Michelle Adkins Leading Rural Scholars Program
The Rural Scholars program held several workshops throughout the summer, with new scholars, new mentors and a new program leader.
“I started this position at a time when I could experience the last two summer workshops, which targeted our two youngest audiences,” she explained. “I was able to connect with the mentors, chat with the young scholars and meet some of our community partners. I observed the passion of the mentors as they interacted with the young scholars and I watched as the scholars connected with their mentors. For some, that is the only thing close to a big brother or big sister they have.”
Most recently, Adkins served as the outreach program coordinator with Workforce Development on the Kent State Trumbull Campus, a role she held for three years. While there, she assisted students with developing and meeting their training and career goals, and also coordinated continuing education and professional development programs.
Prior to that, Adkins was the outreach program manager with the Ohio State University Extension Program from 2004 to 2013, working with 4-H programs in the Cortland area. She managed county-based university outreach and education programs that included training volunteer staff and providing educational activities and leadership opportunities for youth.
From 1999 to 2004, she served as the outreach program manager for the Michigan State University’s Extension Program and its 4-H youth development program, working with community groups to provide out-of-school and after-school programming for youth.
She is a certified test proctor with the Manufacturing Skills Standards Council and received her certification as a global career development facilitator in 2016 from the National Career Development Association.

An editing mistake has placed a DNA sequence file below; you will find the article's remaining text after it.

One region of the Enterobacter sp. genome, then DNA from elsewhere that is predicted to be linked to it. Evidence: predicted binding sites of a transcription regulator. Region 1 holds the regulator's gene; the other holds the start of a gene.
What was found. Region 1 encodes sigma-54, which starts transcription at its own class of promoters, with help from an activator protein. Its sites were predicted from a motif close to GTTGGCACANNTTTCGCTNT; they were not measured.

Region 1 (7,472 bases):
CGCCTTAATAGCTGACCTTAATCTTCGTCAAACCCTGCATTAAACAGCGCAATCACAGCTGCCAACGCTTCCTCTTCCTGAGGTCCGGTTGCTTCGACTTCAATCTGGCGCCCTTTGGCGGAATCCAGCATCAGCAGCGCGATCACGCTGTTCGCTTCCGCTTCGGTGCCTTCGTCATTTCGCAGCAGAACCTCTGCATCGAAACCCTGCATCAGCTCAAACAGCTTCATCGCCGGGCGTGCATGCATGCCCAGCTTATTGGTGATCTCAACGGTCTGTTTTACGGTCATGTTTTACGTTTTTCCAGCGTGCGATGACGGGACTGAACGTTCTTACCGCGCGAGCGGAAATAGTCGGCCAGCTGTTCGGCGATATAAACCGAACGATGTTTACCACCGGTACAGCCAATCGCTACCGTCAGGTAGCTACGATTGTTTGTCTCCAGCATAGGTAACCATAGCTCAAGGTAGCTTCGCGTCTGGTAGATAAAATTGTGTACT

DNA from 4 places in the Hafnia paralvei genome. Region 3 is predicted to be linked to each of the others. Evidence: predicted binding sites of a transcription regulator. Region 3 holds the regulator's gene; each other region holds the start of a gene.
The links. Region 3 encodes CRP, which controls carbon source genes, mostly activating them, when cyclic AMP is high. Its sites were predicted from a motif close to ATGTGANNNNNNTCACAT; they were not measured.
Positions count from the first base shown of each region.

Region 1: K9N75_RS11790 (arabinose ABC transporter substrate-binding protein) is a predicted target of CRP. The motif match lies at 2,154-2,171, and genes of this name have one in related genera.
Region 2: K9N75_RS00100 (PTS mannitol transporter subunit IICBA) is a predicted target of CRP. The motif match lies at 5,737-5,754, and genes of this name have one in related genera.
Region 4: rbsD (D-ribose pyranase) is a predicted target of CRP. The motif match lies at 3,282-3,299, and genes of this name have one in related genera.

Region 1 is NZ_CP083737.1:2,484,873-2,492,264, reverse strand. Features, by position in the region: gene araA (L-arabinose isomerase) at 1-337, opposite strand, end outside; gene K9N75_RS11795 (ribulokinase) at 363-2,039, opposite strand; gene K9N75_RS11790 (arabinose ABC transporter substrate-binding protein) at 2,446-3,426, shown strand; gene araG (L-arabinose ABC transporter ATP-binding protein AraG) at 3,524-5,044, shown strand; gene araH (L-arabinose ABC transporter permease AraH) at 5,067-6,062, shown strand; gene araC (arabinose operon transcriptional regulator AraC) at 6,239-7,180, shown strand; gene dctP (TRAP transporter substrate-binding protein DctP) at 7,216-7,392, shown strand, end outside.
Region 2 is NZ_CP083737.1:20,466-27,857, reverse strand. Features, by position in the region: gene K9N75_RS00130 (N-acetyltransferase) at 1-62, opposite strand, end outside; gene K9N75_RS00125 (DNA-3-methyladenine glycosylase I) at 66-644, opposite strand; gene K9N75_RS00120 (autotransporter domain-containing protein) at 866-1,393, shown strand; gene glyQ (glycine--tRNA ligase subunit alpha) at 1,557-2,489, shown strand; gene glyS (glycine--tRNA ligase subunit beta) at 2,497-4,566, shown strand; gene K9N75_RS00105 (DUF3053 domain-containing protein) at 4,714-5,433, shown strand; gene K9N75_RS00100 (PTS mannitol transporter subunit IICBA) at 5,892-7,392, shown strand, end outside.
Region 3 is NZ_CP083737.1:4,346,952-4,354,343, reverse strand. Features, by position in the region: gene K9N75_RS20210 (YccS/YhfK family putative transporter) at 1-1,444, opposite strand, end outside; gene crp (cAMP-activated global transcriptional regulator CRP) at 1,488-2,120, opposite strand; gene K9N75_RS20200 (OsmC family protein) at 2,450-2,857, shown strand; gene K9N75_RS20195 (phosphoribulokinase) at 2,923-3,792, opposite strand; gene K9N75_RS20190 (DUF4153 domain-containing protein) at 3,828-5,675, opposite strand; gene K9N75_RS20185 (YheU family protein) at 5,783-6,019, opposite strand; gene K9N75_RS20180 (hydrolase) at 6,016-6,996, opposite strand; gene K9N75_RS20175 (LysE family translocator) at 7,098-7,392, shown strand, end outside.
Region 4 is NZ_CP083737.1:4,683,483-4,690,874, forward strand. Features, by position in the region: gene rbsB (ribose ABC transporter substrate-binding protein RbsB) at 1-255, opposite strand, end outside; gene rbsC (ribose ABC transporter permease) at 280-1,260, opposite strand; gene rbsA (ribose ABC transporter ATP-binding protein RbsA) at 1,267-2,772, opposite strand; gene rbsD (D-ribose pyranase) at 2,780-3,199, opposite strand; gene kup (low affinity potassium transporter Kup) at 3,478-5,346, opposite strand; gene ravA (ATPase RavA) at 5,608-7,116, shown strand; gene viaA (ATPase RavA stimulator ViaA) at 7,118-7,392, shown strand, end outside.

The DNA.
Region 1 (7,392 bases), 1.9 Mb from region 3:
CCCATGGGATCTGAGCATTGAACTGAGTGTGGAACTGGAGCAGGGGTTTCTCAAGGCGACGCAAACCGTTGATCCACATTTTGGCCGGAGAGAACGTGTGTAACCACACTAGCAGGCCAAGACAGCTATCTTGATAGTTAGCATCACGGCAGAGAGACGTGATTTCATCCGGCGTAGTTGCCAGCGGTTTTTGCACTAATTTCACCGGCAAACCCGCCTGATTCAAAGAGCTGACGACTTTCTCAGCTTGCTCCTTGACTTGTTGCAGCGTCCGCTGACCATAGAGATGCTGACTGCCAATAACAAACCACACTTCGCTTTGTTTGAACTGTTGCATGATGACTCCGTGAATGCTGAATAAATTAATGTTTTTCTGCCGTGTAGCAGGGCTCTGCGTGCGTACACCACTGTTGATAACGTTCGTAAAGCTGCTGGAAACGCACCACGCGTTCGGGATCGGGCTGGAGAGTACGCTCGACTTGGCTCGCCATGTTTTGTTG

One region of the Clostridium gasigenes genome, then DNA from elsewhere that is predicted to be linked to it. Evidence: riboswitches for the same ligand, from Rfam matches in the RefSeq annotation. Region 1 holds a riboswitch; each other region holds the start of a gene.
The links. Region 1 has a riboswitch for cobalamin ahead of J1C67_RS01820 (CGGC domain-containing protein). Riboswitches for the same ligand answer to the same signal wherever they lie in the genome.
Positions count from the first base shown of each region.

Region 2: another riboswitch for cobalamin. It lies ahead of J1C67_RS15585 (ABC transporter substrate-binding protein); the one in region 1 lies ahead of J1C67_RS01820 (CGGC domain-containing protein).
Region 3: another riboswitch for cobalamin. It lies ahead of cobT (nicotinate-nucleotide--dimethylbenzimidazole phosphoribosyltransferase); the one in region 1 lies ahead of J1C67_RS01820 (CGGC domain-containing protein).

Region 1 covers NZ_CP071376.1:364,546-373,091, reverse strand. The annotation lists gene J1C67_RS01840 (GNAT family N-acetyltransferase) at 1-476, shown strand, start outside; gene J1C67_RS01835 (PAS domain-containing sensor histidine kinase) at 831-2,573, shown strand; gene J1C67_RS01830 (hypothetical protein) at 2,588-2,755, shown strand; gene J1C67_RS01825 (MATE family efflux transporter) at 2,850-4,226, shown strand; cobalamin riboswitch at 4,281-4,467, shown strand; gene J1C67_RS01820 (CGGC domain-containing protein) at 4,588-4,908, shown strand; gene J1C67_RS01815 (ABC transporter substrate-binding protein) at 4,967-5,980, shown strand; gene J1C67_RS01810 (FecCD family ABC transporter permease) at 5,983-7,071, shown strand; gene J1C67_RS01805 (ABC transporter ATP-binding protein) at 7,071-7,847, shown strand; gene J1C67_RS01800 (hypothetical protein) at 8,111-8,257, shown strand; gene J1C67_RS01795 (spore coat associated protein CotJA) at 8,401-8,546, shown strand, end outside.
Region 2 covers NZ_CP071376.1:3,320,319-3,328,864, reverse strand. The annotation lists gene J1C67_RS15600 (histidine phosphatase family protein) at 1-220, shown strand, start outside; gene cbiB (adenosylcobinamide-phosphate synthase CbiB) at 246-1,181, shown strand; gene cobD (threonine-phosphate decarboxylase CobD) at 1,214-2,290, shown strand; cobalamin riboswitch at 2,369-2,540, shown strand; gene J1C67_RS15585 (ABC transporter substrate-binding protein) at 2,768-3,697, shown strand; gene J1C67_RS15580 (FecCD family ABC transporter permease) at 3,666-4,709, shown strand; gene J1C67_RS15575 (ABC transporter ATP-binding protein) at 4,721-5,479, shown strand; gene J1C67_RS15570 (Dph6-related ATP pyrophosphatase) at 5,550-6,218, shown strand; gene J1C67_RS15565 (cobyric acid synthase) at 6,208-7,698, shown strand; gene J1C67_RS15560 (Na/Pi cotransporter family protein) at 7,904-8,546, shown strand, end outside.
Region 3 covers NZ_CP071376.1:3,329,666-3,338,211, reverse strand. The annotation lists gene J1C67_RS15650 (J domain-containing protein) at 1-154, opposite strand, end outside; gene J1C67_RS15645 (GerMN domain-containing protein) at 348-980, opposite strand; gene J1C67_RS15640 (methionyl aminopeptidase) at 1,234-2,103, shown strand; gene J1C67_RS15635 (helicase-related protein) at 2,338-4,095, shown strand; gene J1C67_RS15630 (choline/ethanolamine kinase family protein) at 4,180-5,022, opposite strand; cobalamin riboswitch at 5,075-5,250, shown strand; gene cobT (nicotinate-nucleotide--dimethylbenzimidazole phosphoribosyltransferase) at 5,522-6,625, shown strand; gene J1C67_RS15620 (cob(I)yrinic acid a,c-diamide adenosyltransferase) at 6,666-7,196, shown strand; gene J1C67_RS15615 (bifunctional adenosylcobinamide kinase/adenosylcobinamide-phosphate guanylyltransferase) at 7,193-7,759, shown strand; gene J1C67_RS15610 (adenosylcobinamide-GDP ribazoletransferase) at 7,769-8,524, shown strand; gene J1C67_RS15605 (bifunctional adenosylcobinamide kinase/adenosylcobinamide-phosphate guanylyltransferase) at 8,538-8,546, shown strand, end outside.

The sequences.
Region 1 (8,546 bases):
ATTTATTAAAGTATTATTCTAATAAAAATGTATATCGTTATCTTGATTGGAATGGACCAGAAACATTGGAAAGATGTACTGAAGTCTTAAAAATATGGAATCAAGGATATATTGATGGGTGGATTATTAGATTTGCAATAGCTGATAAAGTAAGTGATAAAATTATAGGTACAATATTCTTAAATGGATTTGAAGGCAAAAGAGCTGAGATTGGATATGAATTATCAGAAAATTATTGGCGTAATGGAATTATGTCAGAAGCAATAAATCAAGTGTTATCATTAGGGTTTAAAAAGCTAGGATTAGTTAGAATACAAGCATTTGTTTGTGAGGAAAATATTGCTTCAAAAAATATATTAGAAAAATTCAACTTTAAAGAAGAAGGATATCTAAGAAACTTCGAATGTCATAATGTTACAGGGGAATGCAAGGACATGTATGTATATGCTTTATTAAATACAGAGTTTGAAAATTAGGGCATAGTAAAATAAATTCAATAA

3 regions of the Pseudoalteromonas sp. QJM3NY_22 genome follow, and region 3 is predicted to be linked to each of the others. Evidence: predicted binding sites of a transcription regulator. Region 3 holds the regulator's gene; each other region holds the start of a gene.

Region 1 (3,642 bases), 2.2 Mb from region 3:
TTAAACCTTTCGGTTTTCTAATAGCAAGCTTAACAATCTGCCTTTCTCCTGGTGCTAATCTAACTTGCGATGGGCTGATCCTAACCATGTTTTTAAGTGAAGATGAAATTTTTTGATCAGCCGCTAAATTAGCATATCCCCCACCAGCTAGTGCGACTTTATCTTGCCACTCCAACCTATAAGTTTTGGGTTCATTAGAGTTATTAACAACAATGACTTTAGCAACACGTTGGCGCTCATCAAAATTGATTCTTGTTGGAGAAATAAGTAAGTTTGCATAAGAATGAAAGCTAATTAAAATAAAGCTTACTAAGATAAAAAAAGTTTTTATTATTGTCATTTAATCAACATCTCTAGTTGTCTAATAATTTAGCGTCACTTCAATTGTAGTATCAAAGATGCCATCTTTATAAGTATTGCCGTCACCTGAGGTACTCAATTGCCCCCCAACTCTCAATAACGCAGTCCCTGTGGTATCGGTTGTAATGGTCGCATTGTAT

“My background in youth development, coupled with my experience in workforce development and career development led me to the Rural Scholars program,” she said. “It was as if everything I have ever studied and experienced led me to this program. I fell in love with it!”
Adkins’ extensive experience working with students of all ages will enhance the experiences for the scholars as they prepare for, and plan, their futures.
“I have experience helping youth see the possibilities in their world and I have a history of instilling confidence and leadership into the young people I work with,” she said. “This program has so many different levels and engages different audiences – from parents, to youth, to public schools, to college students, to community businesses and organizations. It really helps young people see the vast amount of people who are pulling for them and are willing to help them succeed. This program embodies one of my favorite quotes: ‘It takes a village to raise a child.’”
Although she has only been leading the program for a matter of weeks, Adkins already set some lofty goals that will help strengthen relationships with all of the stakeholders: scholars, mentors, area school administrators, scholars’ family members and/or guardians, business leaders and donors.
“One of my goals is to simply learn the program,” she said. “This program is multi-faceted with many moving parts. I want to have a solid and comprehensive understanding of the entire program.
“My ultimate goal for this year is quite simple: listen and learn!”
About Rural Scholars:
The Kent State Rural Scholars Program is designed to offer local first-generation college-bound students and their families the knowledge and social support needed to succeed at a university. The ultimate goal is for each student in the program to complete a post-secondary education with credentials necessary to succeed in his or her career.
Middle school and high school students are selected by their respective schools to participate based their academic and leadership potential. Participating schools include Crestview Local, East Liverpool City Schools, Leetonia Exempted Village, Lisbon Village Exempted, Salem City Schools, Southern Local Schools, United Local Schools and Wellsville Local Schools.
The scholars participate in year-round activities that help them better understand the resources and opportunities that are available in nearby communities. Hands-on workshops and programming help them learn about careers in business, industry, manufacturing, healthcare, agriculture and technology, while other sessions provide intensive lessons in environmental sciences, health and physical science, leadership, communication and study skills.
The program also includes Kent State students who serve as mentors to the rural scholars. Each is also a first-generation college student from Columbiana County with a strong record of academic success and a desire to serve the community.
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